Last October, when Flipkart launched Big Billion Day, it sold over 10 lakh products in a matter of 10 hours, with 25 items being sold every second. Around the same time, Snapdeal launched its Home Bonanza Sale as a run-up to Diwali. Reportedly, the company received around 65 orders per minute back then. Not to be left behind, Amazon followed suit, selling more products in the fourth quarter of 2015 than in all four quarters combined in 2014. A year earlier, when Flipkart had come out with its Big Billion Day, it had reported 1 Bn hits on the site in one day, and stated that it sold goods worth $100 Mn within 10 hours.
At that time, concerns had been raised by trader associations as to how these ecommerce players are offering such huge discounts for these sales. Even Future Group’s Kishore Biyani had expressed resentment against these ecommerce players for selling products below manufacturing prices and thereby effectively destroying competition. Yesterday, with DIPP formalising guidelines on ecommerce, which will apparently limit discounting by marketplaces, the offline trading community seems to be a happy lot. So is Biyani, who told TOI,
This was needed. They will now not only stop giving huge discounts but also perhaps not advertise openly about big sale days. This will call for change of business model.
Leaving no room for ambiguity, the new guidelines have clarified definitions of ‘ecommerce’, ‘inventory-based model’ and ‘marketplace model’, and have formalised permitting 100% foreign direct investment in business to customers (B2C) in marketplace model ecommerce. In addition, it also explicitly spoke on limiting discounting and capping sales from one vendor. These two guidelines state –
- An ecommerce entity will not permit more than 25% of the sales affected through its marketplace from one vendor or their group companies.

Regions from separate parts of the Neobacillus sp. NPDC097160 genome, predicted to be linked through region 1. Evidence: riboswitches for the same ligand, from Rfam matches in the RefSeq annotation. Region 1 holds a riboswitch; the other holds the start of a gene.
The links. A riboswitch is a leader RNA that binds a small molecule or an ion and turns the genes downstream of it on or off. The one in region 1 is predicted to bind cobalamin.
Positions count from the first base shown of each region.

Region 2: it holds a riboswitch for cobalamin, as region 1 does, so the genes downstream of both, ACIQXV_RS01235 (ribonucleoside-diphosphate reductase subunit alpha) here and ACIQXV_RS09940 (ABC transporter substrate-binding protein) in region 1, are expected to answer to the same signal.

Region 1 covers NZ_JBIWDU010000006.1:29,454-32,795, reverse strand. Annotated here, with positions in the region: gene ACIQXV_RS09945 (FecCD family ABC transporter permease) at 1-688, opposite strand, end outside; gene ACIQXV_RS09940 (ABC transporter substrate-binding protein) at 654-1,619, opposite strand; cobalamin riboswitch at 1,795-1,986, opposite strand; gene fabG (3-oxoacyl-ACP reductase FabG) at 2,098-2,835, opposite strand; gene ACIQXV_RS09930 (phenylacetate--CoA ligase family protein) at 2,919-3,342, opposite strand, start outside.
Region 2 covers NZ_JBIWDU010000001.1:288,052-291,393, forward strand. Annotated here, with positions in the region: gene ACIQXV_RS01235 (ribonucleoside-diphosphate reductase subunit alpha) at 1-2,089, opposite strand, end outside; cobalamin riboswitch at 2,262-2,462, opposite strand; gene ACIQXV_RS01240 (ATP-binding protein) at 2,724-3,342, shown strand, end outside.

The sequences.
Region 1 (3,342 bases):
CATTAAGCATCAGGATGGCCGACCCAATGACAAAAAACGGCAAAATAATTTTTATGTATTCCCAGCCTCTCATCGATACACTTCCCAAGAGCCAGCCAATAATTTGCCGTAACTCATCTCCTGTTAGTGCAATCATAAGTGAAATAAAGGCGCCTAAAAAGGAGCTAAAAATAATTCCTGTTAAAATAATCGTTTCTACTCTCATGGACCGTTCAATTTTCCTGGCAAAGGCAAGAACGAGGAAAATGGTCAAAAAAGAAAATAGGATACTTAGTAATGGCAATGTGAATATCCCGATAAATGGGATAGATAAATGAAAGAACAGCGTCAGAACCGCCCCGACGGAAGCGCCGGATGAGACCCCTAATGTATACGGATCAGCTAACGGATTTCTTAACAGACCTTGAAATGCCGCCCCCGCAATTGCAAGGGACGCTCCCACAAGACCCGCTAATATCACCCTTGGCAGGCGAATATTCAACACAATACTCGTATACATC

- Ecommerce entities providing marketplace will not directly or indirectly influence the sale price of goods or services and shall maintain level playing field.
More Sellers, Less Discounts?
The first guideline will affect the likes of biggies like Flipkart and Amazon. Flipkart’s largest seller WS Retail Services Pvt. Ltd accounts for more than 25% of the company’s sales, while Cloudtail India Pvt. Ltd, the biggest seller on Amazon India, contributes even more, sometimes generating at least 40% of the company’s sales in some months, as per a Mint report. Cloudtail India Pvt. Ltd, a joint venture between Amazon.com, Inc. and N.R. Narayana Murthy’s Catamaran Ventures, is particularly dominant in electronics and fashion sales.
These new regulations imply that both Flipkart and Amazon India may have to find new seller entities on their platforms. This could be somewhat restrictive as noted by Nasscom,
We believe that restricting sales of a vendor to only 25% of the sales in the marketplace may prove to be restrictive, more so if the vendor sells high value items. The industry might face difficulties in case of sale of electronic items, where, maybe, a vendor is offering exclusive access to certain items or discounts.
Nasscom added that marketplaces have no control on how a product is priced and that they only organise ‘sales’, where vendors participate. “This offers consumers with a variety of choices and also attractive prices. We hope that such consumer-friendly practices, similar to ‘sales’ being offered by retailers, will not be restricted,” the statement said. That makes one ponder if the government has bowed down to the offline traders’ lobby?